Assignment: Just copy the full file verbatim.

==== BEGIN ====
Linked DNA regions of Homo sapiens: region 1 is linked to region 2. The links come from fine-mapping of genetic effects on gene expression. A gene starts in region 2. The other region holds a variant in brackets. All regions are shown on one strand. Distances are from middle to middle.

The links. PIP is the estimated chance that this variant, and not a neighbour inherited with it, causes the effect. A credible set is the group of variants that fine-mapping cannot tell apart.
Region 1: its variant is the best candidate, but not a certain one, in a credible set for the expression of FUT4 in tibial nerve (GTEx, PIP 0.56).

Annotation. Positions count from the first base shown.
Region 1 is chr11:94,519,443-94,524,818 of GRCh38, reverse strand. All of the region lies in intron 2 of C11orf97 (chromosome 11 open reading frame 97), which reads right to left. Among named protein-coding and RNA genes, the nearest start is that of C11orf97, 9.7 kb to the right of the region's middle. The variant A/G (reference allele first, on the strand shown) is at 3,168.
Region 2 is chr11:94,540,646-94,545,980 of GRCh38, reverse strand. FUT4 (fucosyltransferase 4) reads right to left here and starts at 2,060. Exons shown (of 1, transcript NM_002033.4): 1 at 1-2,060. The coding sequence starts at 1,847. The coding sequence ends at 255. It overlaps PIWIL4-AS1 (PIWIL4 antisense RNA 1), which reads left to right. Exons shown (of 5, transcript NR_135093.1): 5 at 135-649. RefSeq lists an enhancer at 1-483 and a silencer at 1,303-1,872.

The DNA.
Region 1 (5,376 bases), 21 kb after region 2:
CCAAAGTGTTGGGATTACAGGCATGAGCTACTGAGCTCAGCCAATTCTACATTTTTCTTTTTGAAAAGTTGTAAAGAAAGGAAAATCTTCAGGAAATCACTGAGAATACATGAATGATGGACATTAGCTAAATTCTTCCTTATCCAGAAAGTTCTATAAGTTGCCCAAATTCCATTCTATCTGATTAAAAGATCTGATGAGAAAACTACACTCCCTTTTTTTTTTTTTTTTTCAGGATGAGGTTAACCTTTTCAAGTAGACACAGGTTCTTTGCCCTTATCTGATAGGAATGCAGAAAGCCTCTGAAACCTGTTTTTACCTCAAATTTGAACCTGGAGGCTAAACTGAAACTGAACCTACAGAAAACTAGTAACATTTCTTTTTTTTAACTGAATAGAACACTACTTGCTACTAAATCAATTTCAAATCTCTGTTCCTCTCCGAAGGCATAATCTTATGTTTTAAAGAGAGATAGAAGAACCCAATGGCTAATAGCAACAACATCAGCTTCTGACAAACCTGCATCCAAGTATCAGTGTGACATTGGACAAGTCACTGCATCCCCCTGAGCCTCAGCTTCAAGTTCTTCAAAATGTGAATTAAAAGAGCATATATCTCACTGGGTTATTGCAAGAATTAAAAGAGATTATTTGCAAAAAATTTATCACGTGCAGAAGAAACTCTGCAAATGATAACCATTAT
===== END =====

Linked DNA regions of Homo sapiens: region 1 is linked to region 2. The links come from fine-mapping of genetic effects on gene expression. A gene starts in region 2. The other region holds a variant in brackets. All regions are shown on one strand. Distances are from middle to middle.

The links. PIP is the estimated chance that this variant, and not a neighbour inherited with it, causes the effect. A credible set is the group of variants that fine-mapping cannot tell apart.
Region 1: its variant is the best candidate, but not a certain one, in a credible set for the expression of FUT4 in tibial nerve (GTEx, PIP 0.56).

Annotation. Positions count from the first base shown.
Region 1 is chr11:94,519,443-94,524,818 of GRCh38, reverse strand. All of the region lies in intron 2 of C11orf97 (chromosome 11 open reading frame 97), which reads right to left. Among named protein-coding and RNA genes, the nearest start is that of C11orf97, 9.7 kb to the right of the region's middle. The variant A/G (reference allele first, on the strand shown) is at 3,168.
Region 2 is chr11:94,540,646-94,545,980 of GRCh38, reverse strand. FUT4 (fucosyltransferase 4) reads right to left here and starts at 2,060. Exons shown (of 1, transcript NM_002033.4): 1 at 1-2,060. The coding sequence starts at 1,847. The coding sequence ends at 255. It overlaps PIWIL4-AS1 (PIWIL4 antisense RNA 1), which reads left to right. Exons shown (of 5, transcript NR_135093.1): 5 at 135-649. RefSeq lists an enhancer at 1-483 and a silencer at 1,303-1,872.

The DNA.
Region 1 (5,376 bases), 21 kb after region 2:
CCAAAGTGTTGGGATTACAGGCATGAGCTACTGAGCTCAGCCAATTCTACATTTTTCTTTTTGAAAAGTTGTAAAGAAAGGAAAATCTTCAGGAAATCACTGAGAATACATGAATGATGGACATTAGCTAAATTCTTCCTTATCCAGAAAGTTCTATAAGTTGCCCAAATTCCATTCTATCTGATTAAAAGATCTGATGAGAAAACTACACTCCCTTTTTTTTTTTTTTTTTCAGGATGAGGTTAACCTTTTCAAGTAGACACAGGTTCTTTGCCCTTATCTGATAGGAATGCAGAAAGCCTCTGAAACCTGTTTTTACCTCAAATTTGAACCTGGAGGCTAAACTGAAACTGAACCTACAGAAAACTAGTAACATTTCTTTTTTTTAACTGAATAGAACACTACTTGCTACTAAATCAATTTCAAATCTCTGTTCCTCTCCGAAGGCATAATCTTATGTTTTAAAGAGAGATAGAAGAACCCAATGGCTAATAGCAACAACATCAGCTTCTGACAAACCTGCATCCAAGTATCAGTGTGACATTGGACAAGTCACTGCATCCCCCTGAGCCTCAGCTTCAAGTTCTTCAAAATGTGAATTAAAAGAGCATATATCTCACTGGGTTATTGCAAGAATTAAAAGAGATTATTTGCAAAAAATTTATCACGTGCAGAAGAAACTCTGCAAATGATAACCATTAT